Another difference between this book and some others is its attention to measurement systems that don't work very well. Some books on measurement so strongly advocate its use that they look almost exclusively at success stories. They profess to tell you how to get it right, but they supply little or no detail about the consequences or likelihood of getting it wrong. Partly, this is because stories of management failures are harder to find than accounts of successes, for obvious reasons: People like to claim credit for successes and forget failures. But you can learn a lot from failure. So, I've worked to find examples of failure and devoted a significant portion of this book to examining the examples in search of a common pattern of failure. Understanding the pattern of failure can help us avoid it.

Yet another way that this book is different is in some of the tools it uses to explore issues surrounding measurement. Some tools used in this book are borrowed from economics, and if you are not an economist you may not have seen them before. I use them because they add value to the discussion by drawing attention to aspects of measurement situations (especially costs) that get left out of many analyses. As these tools are introduced, I explain them, provide advice on how to interpret them, and try to point out their implicit limitations.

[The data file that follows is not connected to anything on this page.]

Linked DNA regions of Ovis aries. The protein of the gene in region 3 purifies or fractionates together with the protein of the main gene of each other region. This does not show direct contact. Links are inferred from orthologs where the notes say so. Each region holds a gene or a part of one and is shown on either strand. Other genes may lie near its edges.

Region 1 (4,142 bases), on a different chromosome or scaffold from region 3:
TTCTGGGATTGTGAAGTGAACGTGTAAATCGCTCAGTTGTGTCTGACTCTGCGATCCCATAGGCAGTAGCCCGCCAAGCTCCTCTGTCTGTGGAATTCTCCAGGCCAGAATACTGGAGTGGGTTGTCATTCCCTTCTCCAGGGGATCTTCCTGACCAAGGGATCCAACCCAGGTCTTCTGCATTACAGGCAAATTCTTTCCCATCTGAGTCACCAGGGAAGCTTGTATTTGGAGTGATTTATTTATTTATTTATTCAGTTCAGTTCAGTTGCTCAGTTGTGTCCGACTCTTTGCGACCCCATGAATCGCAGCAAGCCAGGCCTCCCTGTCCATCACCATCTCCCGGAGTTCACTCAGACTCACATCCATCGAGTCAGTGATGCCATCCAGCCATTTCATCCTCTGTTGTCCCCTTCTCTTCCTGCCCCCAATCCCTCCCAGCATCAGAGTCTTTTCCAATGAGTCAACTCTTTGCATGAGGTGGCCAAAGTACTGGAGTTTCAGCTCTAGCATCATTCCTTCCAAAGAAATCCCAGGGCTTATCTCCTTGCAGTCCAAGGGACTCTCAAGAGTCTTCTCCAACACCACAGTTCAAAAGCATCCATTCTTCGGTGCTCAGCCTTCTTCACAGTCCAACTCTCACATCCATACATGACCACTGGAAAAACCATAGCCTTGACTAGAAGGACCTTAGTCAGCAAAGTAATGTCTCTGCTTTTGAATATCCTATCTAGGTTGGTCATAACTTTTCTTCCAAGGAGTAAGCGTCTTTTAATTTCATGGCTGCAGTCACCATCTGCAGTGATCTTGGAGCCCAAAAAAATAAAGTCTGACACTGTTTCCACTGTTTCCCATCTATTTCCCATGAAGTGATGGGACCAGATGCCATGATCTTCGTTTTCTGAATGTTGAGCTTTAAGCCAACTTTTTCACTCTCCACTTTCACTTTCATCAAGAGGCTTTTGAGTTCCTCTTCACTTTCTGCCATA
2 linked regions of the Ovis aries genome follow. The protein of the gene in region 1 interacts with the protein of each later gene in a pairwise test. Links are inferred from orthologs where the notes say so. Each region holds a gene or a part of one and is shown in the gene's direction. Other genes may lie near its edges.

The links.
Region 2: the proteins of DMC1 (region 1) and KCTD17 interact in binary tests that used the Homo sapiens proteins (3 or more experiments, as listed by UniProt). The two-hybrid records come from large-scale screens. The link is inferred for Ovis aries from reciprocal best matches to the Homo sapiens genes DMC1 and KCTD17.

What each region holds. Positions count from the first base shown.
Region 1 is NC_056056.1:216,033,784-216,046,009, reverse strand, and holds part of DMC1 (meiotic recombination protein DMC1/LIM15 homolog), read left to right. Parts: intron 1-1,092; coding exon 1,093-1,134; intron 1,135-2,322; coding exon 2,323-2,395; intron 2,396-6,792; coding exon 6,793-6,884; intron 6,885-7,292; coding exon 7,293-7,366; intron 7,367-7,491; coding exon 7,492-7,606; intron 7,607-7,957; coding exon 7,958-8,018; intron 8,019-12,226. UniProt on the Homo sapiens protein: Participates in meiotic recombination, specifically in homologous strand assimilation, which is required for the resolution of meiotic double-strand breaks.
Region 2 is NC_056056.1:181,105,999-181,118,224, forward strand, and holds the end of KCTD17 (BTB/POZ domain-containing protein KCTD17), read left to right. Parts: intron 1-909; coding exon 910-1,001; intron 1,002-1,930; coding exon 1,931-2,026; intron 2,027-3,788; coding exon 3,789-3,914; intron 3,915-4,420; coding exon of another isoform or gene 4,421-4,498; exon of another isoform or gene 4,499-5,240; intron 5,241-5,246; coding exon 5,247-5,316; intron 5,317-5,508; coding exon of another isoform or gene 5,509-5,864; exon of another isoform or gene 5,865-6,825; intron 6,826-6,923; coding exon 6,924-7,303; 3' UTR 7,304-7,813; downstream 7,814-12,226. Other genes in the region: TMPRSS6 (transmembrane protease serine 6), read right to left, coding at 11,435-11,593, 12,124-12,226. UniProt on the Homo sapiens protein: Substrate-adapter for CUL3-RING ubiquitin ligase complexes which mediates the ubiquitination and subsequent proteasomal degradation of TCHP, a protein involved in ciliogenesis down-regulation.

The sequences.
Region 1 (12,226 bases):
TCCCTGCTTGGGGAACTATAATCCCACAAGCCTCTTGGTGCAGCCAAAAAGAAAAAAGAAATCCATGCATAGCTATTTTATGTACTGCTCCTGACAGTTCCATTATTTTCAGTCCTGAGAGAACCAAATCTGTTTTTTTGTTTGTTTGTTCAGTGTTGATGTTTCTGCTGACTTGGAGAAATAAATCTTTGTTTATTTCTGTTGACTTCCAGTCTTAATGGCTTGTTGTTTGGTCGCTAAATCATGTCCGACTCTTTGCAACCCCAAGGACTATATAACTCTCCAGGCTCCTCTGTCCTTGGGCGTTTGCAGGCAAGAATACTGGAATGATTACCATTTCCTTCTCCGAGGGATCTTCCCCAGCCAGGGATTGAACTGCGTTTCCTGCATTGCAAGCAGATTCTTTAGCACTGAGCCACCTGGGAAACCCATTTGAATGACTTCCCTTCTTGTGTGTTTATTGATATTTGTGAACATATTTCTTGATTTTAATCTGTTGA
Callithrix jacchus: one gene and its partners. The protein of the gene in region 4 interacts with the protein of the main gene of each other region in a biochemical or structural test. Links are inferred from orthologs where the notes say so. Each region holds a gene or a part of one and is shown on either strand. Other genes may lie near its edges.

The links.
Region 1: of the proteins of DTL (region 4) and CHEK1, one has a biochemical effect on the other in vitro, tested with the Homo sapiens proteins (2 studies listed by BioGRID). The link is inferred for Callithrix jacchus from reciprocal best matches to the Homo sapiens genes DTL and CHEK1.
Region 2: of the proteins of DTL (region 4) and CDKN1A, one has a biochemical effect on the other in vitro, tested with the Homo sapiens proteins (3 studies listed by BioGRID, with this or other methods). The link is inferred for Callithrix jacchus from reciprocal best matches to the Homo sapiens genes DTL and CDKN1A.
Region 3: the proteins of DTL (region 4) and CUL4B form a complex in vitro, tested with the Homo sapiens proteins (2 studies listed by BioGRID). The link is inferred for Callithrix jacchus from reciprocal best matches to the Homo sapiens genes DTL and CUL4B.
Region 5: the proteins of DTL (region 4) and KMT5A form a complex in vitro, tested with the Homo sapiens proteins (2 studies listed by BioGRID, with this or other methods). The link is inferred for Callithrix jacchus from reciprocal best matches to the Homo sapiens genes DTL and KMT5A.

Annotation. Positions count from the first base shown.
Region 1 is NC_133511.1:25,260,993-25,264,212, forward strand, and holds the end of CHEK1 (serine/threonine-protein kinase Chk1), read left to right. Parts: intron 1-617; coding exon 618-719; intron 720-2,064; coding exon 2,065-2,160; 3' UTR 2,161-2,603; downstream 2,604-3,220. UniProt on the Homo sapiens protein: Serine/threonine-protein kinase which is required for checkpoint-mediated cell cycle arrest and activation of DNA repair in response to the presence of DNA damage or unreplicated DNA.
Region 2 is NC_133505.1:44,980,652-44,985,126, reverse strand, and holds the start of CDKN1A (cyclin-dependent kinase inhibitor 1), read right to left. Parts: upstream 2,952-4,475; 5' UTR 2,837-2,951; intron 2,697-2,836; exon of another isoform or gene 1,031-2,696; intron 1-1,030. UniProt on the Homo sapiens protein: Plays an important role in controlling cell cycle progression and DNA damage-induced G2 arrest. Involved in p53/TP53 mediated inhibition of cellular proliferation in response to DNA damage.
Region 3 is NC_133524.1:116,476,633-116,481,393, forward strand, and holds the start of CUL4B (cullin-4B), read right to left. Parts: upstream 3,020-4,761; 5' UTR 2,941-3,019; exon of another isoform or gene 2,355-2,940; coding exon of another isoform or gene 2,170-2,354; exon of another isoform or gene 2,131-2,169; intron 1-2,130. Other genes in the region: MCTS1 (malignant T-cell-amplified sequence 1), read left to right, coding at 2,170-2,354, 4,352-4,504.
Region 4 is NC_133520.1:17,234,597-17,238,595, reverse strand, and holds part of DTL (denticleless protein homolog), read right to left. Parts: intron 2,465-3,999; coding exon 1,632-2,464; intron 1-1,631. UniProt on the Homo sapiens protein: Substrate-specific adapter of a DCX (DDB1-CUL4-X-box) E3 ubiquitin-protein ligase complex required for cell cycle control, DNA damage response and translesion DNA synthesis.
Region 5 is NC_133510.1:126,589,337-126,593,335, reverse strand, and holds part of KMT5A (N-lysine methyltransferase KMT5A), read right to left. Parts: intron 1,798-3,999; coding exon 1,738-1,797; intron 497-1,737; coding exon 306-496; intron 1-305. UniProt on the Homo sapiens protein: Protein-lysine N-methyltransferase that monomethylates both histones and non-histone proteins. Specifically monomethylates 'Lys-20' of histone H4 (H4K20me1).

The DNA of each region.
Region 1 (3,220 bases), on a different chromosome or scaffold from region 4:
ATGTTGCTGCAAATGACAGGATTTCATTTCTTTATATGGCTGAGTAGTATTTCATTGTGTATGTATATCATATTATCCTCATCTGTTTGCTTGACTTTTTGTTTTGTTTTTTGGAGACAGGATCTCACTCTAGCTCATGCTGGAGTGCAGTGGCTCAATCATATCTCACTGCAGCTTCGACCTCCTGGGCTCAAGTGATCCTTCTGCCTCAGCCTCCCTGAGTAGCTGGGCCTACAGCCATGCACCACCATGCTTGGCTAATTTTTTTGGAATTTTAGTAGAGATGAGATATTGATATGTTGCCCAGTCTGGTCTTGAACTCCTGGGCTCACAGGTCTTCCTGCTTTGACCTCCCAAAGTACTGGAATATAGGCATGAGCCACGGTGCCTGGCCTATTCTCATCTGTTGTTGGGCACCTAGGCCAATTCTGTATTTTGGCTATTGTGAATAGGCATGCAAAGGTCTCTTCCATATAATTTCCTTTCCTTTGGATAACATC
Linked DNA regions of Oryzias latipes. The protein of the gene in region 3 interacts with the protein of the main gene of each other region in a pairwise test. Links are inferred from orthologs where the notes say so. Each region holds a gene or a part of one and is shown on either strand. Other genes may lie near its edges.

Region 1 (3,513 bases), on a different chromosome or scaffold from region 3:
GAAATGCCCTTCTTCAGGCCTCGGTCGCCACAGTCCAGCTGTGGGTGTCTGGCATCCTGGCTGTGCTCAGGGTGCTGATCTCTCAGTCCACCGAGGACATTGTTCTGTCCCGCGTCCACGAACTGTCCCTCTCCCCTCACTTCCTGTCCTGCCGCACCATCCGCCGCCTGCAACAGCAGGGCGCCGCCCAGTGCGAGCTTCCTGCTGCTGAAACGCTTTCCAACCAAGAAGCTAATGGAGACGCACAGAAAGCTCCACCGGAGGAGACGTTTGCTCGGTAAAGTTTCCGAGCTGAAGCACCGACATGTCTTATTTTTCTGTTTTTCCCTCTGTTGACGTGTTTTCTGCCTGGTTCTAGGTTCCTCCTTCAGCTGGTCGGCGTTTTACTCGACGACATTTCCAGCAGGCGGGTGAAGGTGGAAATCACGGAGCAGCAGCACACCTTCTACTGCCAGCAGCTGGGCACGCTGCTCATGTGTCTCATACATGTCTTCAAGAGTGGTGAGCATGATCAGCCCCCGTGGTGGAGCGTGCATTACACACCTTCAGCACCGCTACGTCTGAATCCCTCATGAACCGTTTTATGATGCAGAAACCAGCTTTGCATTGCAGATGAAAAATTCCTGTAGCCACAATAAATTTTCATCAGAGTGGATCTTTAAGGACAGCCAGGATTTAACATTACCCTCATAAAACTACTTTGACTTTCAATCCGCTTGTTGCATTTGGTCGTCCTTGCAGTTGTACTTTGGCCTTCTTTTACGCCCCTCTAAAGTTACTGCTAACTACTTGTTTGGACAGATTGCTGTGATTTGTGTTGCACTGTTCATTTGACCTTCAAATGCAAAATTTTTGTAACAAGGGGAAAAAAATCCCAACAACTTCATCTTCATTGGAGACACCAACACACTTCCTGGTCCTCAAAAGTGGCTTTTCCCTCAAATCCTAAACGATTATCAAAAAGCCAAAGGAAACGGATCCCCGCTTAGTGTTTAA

Three Central Questions

Three questions are at the heart of this book:

  1. How should measurement be used to improve the efficiency and effectiveness of organizations?

  2. Why do real organizations often use measurement inappropriately, thereby causing measurement programs to fail or do harm?

  1. What are the practical implications of the answers to the first two questions?

To answer these questions, I've taken three approaches.

First, I've conducted an extensive review of written materials related to measurement and performance management in fields ranging from economics to management theory to statistics to theater. By drawing on so many fields, we can make use of the special insights available in each. The many references to other source materials in this book, and its extensive bibliography, should assist any reader in search of more information on the subject.[1]

Second, I've constructed a model similar to models used by some economists. The model is a way of capturing the pattern of dysfunction, a mechanism that allows us to vary aspects of a measurement situation and see what happens. As such, it is a way to determine which situations make success possible and which situations make failure inevitable. Answers to central questions are derived primarily from the model.